A rally for China stocks, following a few tweaks in the government’s unpopular and, to some, ineffective, zero-COVID policies, doesn’t seem to be doing a ton for Wall Street on Tuesday.
Stocks are flat, perhaps overshadowed by pivot hopes’ having been put on ice, after New York Fed President James Bullard said in an interview with MarketWatch that markets have underestimated how aggressive the central bank needs to be to get inflation under control.
MarketWatch Live: U.S. stocks edge lower at opening bell even as fear over COVID in China attenuates
Read: It’s wishful thinking that stocks will soar before the Fed pivots to lower rates
Guessing at Fed moves will be among the many tasks and challenges facing investors in 2023, according to the crystal-ball gazing we’ve seen thus far. Deutsche Bank said Monday that a U.S. recession next year will pummel stocks, though they see a recovery likely by the end of 2023.
But maybe don’t get too carried away by the word recovery. Goldman sees a “hope” phase kicking in next year, but the S&P 500 finishing around 4,000, while Morgan Stanley expects a “terrific” first quarter buying opportunity, but a finish at 3,900. Both end goal posts are not far off where we are currently.
Our call of the day comes from Bank of America, which tosses its own forecasts into the ring, as they mix worries with encouragement about keeping an eye on the long-term prize.
“Focus on the marathon, not the sprint,” said a team led by Savita Subramanian, head of U.S. equity & quantitative strategy. Their 2023-end target is also 4,000, with a bear case of 3,000, as they say near-term pain from company earnings should be expected.
BofA’s S&P 500 earnings per share forecast is $200, a number 15% below other Wall Street estimates. And returns ahead of earnings revision troughs have often been “deeply negative,” cautions Subramanian.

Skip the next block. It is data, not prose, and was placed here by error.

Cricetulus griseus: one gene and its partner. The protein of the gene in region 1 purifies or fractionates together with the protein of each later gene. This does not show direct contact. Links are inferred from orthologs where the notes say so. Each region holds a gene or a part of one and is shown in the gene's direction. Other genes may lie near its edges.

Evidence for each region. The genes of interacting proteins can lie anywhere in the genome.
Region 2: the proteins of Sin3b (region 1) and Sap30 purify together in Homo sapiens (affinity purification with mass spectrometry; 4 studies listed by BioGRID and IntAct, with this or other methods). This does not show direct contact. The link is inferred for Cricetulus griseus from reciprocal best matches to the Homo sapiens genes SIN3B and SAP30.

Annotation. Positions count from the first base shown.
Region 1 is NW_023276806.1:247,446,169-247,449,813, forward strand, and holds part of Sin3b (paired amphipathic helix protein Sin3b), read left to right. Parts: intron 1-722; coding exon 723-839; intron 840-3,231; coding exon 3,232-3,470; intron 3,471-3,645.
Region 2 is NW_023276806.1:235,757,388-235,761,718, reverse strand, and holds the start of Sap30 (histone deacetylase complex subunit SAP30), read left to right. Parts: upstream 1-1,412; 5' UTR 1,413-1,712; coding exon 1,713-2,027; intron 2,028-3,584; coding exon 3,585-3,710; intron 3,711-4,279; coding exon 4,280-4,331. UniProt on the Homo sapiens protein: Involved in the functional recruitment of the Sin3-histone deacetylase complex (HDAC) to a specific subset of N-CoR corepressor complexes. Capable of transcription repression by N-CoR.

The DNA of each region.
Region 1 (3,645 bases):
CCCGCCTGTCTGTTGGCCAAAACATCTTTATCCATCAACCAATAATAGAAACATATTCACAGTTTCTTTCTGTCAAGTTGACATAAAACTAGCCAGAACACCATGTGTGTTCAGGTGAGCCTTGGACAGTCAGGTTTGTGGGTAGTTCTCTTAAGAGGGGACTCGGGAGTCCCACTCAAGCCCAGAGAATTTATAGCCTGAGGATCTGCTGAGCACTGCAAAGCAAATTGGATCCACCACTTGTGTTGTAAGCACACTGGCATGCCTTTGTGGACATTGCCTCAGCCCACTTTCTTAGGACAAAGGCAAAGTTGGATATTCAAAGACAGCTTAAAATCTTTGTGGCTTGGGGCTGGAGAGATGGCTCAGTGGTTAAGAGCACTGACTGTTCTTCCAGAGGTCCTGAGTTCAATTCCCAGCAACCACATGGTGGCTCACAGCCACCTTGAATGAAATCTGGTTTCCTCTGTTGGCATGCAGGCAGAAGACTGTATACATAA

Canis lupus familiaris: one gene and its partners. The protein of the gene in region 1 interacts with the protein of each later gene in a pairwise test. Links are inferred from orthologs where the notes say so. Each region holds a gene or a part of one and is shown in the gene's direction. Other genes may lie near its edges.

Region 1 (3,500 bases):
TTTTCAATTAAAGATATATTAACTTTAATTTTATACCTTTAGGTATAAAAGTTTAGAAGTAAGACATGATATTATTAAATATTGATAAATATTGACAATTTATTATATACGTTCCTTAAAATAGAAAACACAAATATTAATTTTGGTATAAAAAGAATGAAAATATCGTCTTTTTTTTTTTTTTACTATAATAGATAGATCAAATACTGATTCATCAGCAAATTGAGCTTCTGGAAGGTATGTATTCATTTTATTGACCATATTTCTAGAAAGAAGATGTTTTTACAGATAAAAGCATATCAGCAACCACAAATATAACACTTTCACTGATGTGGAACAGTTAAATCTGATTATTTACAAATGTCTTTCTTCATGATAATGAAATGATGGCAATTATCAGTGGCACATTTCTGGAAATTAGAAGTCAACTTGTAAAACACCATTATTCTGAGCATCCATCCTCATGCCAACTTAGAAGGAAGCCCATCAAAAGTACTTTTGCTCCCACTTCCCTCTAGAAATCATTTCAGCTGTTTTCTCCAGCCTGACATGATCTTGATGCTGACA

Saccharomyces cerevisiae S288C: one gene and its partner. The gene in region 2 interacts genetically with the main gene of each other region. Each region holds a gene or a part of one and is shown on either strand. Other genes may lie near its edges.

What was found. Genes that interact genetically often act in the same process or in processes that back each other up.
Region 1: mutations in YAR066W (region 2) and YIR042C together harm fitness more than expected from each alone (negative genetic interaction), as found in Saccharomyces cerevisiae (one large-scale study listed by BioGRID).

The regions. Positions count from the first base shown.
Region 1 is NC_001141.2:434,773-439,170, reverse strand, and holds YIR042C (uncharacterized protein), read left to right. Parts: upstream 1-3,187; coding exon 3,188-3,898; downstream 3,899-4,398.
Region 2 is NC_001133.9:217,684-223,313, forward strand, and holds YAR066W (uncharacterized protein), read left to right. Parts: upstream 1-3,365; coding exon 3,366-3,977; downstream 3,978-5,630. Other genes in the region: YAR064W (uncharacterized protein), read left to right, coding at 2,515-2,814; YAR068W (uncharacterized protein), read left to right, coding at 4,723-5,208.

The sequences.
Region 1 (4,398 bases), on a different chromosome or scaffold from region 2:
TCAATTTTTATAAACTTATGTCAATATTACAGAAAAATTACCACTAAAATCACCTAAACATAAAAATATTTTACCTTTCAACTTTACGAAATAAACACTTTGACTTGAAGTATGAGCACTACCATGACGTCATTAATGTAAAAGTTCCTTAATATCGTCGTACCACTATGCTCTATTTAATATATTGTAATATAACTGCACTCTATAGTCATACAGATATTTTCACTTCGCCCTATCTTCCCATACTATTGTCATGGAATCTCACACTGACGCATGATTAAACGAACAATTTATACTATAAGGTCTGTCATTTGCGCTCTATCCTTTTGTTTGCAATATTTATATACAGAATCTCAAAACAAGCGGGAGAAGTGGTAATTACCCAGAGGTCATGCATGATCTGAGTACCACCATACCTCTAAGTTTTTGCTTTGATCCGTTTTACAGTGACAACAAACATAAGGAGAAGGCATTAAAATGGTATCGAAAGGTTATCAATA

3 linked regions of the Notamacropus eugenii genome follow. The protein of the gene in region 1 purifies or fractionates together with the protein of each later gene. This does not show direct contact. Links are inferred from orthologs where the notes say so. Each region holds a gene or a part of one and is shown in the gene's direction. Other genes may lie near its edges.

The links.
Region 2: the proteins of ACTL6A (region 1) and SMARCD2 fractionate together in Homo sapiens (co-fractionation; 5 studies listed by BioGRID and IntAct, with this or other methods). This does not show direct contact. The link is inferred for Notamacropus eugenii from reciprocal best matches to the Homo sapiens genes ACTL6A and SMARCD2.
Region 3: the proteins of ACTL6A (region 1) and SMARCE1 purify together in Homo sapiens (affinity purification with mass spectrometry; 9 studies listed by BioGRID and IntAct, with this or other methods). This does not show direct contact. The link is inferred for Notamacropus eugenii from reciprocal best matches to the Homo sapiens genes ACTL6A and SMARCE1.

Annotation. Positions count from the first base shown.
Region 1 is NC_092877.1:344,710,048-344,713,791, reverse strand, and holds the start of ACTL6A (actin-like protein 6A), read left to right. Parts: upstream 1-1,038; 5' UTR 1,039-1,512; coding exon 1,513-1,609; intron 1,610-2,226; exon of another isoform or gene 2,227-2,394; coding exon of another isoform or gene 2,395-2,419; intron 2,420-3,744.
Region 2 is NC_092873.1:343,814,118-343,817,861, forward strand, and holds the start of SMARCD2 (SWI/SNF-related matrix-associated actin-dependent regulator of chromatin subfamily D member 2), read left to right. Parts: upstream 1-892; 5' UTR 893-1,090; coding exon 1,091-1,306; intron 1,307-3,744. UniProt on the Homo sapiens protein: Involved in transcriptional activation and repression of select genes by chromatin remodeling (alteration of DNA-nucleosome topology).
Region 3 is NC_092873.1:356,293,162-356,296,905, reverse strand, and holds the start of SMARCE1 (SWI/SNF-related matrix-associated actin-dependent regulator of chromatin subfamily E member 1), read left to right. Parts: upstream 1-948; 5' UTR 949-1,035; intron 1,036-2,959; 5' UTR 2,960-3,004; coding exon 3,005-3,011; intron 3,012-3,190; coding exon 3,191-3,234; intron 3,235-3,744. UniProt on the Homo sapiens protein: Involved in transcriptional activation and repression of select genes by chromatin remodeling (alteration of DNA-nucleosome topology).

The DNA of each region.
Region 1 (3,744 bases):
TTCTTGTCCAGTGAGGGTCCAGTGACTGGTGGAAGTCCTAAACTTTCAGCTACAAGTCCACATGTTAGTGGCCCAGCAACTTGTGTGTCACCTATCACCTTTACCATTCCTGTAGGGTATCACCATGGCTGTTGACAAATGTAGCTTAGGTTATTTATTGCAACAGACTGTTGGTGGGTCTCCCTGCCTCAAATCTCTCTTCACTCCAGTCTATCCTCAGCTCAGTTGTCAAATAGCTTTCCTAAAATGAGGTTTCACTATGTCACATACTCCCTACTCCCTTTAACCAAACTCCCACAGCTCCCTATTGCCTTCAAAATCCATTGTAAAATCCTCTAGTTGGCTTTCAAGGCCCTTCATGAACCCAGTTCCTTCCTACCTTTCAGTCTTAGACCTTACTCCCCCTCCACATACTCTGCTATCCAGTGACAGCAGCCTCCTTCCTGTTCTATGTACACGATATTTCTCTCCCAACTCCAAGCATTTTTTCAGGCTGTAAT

“But the best phase is that which follows — low but rising earnings revisions ratios. The market typically bottoms six months before the end of a recession, so buy in 1H based on our economists forecast of the recession ending by 3Q 2023,” she said. Their bull case for the S&P 500 is 4,600, based on the contrarian signal of a very bearish Wall Street.
What to own? While “2022 was all about the Fed, 2023 is about the real economy. Own quality, income, reshoring, green and brown [renewables and fossil fuels], small-caps,” is Bofa’s key advice. Cyclical factors, such as slower growth, are part of the reason investors need to seek out quality stocks.
She advises focusing on income and defense, saying if bonds do well, utilities will follow, and have lifted their view on the sector to overweight. Healthcare was cut to marketweight on risk of crowding by investors, while communication services “appears to be a value trap.” They cut tech to underweight owing to cyclicality and de-globalization risks.
The key risks ahead for BofA lie in that old cliché “it is different this time.” They see liquidity risk in “odd places” — the S&P 500 (“the most crowded ticker in the world”) and Treasury bonds, unprecedented public sector debt and polarized polities ahead, along with sticky, high inflation. The silver lining to that debt is that companies look far better capitalized than in prior recessions.